Former newsman Hudson Mack reveals TV secrets

Mack gives behind-the-scenes look at local news

Hudson Mack's new book Unsinkable Anchor

Hudson Mack's new book Unsinkable Anchor

Former news anchor Hudson Mack is a familiar face to Vancouver Island residents, now he shares his own story with the book Unsinkable Anchor.

When Mack moved to Victoria in the mid-1980s, to take over the role as anchor at CHEK TV, he didn’t expect to put down roots.

“I assumed it would be part of a two- or three-year track, moving here, moving there, to a bigger market, into a bigger pond if you will,” he says. “I fell in love at work and met Patty. We got married in ’88. We love the Island. I’ve never been anywhere in the world where I haven’t been glad to get home.”

Mack was born in Calgary, the youngest of four children, to parents Clarence and Murdene. Clarence set the path for Mack, himself a career broadcaster, gaining notoriety as the morning man and program director on the number one radio station in Calgary at the time, CFAC.

“He was the inspiration to seek out this broadcasting career,” reflects Mack, whose father died of cancer when he was 14. His brother Gary, older than Mack by a decade, became his idol.

“My brother was kind of a north star for me in terms of career path and the importance of integrity and good writing in broadcast and giving back to the community and doing good,” he says.

Gary set the gold standard for the broadcasting family. Under the name Byron MacGregor, he rose to fame in 1974 with a recording of Gordon Sinclair’s commentary, The Americans. MacGregor broadcast the opinion supporting the United States’ willingness to offer aid to other countries facing crises, but being often left to face disaster at home, alone. It became so popular, MacGregor recorded the piece with America the Beautiful playing in the background. The single hit #4 on the Billboard Hot 100 chart.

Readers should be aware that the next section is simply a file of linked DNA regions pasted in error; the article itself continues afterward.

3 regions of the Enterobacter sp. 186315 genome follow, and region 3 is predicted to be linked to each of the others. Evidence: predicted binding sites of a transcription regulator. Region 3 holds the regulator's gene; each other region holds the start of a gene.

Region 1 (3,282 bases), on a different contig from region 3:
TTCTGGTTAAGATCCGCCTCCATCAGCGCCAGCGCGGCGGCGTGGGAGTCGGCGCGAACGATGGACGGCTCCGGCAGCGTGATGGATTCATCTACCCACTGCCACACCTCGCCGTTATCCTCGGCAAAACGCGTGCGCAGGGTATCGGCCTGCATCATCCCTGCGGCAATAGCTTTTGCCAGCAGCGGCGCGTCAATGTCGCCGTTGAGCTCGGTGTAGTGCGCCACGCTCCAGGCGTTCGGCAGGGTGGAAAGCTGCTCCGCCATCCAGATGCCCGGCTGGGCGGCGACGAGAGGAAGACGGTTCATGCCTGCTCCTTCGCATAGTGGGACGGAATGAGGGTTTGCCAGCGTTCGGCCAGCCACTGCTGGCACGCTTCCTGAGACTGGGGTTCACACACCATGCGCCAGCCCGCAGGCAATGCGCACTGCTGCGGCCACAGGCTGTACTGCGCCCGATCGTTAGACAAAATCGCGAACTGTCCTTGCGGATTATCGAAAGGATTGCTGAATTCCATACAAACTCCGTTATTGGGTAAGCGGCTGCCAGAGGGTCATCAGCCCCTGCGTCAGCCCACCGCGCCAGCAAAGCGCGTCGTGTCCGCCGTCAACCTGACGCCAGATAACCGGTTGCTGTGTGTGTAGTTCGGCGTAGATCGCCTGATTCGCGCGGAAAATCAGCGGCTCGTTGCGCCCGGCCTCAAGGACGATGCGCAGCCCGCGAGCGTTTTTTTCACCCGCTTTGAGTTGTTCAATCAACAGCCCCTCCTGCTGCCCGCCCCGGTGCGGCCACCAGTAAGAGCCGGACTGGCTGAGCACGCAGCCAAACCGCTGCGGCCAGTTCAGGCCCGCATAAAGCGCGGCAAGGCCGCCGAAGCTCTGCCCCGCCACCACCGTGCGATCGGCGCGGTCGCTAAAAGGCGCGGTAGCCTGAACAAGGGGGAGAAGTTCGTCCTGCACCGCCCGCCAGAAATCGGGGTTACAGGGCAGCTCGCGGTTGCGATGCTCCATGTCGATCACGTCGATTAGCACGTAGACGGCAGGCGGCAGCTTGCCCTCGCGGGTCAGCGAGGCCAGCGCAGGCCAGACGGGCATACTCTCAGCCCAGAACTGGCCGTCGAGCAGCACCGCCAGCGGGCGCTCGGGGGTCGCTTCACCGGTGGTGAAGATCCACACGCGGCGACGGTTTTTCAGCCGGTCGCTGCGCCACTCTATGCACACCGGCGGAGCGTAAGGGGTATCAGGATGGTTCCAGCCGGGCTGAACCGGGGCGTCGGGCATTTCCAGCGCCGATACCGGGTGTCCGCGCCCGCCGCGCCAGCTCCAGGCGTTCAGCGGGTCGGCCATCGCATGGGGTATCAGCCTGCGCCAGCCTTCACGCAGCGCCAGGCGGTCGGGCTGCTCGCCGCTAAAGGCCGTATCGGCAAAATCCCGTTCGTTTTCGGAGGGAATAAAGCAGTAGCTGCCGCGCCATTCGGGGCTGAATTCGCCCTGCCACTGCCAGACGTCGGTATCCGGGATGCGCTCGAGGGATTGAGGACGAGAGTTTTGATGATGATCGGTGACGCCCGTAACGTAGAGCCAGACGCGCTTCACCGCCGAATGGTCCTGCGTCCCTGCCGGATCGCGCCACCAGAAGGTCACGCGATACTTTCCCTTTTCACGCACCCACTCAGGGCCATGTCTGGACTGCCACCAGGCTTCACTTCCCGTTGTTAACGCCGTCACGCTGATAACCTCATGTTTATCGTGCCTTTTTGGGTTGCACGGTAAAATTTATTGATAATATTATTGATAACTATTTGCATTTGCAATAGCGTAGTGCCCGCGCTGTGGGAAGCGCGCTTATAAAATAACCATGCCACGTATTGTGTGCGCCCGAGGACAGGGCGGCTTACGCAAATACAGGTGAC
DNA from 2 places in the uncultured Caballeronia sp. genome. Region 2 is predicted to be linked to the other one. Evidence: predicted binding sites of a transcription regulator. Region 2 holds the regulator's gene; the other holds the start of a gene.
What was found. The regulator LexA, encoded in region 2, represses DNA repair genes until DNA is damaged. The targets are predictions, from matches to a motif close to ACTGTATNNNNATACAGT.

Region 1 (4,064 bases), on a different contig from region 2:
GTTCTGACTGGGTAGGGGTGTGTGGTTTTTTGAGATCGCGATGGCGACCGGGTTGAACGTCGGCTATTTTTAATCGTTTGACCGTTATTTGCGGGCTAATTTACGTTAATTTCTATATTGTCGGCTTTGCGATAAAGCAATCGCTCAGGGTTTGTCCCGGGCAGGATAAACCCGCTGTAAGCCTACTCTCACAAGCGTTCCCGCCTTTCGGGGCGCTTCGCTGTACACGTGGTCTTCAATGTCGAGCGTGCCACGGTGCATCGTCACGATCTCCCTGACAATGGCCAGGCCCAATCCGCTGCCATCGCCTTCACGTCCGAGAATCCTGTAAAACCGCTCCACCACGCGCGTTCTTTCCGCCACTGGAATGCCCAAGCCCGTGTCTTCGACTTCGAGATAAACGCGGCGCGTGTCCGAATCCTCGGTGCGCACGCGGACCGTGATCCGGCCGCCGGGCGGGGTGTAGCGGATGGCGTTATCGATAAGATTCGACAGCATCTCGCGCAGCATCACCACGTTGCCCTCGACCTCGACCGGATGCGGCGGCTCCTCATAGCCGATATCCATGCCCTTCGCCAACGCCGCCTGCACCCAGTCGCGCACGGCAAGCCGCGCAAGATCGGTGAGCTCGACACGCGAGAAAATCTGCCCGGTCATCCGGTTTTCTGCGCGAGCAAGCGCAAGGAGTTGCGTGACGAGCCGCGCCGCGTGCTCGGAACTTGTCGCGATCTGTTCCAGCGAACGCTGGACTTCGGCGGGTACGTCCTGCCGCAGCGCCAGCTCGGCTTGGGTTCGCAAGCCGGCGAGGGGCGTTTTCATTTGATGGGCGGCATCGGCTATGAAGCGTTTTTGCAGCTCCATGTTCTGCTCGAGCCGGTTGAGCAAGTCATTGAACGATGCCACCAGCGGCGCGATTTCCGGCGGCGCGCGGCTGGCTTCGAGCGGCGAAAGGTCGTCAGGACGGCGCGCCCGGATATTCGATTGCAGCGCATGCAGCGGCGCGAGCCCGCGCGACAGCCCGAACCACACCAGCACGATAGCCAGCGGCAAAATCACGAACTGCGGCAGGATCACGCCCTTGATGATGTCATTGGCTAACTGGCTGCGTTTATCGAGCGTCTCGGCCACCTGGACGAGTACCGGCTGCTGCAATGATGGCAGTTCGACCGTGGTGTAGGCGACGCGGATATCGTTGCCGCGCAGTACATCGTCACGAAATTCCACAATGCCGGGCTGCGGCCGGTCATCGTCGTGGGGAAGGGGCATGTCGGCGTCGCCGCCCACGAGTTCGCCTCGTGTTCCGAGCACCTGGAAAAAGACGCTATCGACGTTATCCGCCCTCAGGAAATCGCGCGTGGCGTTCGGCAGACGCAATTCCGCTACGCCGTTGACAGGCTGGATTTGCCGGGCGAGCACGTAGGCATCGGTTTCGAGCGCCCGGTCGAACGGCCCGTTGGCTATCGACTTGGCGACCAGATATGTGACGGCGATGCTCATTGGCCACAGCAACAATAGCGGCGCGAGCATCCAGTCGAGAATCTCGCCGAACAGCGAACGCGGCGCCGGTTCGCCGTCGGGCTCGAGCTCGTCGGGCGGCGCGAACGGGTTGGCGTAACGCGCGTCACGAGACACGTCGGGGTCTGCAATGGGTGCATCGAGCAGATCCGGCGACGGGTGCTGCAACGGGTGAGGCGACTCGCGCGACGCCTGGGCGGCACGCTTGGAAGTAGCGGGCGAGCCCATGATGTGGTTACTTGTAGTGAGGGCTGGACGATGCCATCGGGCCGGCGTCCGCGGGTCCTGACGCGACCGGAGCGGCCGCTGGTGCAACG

“My brother had a terrific career and was such an inspiration,” says Mack. “He really was my idol. The stuff they used to do at CKLW in Windsor, and later his experience with The Americans was really, pretty cool stuff.”

Mack’s career began in 1980 in Kamloops and continued in Prince George. By 1985 he was ready to leave the logging town and was offered a job at the CBC in Edmonton – which he turned down.

“I’ve always had a kind of an instinct. I’m a Pisces for what that’s worth. They say that people who are born under that sign are intuitive. I’ve always told our kids to listen to your gut and your gut instinct and it won’t steer you wrong, and … it just didn’t feel right,” he says. “The Edmonton example, it was for the dumb reason of the animosity between Edmonton and Calgary. I was still a recently transplanted Calgarian and the thought of moving to Edmonton just stuck in my craw. When I told Dennis McVarish at the CBC that was why I wasn’t taking the job, he was incredulous that would motivate me to make a career choice that could have ended disastrously.”

Mack was lucky though and Victoria’s CHEK-TV made him an offer shortly after.

Unsinkable Anchor offers a look into the politics of broadcast journalism, including Mack’s unprecedented move from a solid career at CHEK to take over the faltering New VI as news director – a position he failed to achieve during nearly 20 years at CHEK.

“It was a chance for me to achieve my long-held goal of leading a news department as the news director and kind of reinvent myself at age 44, and to strike out and try something new and challenge myself without having to leave the Island,” he says.

Ten years later, Mack was unceremoniously dropped by the station.

That firing is where he begins his tale, but its backbone is stories of family, insight into life at the anchor desk and surprising behind-the-scenes moments with local and international celebrities.

 

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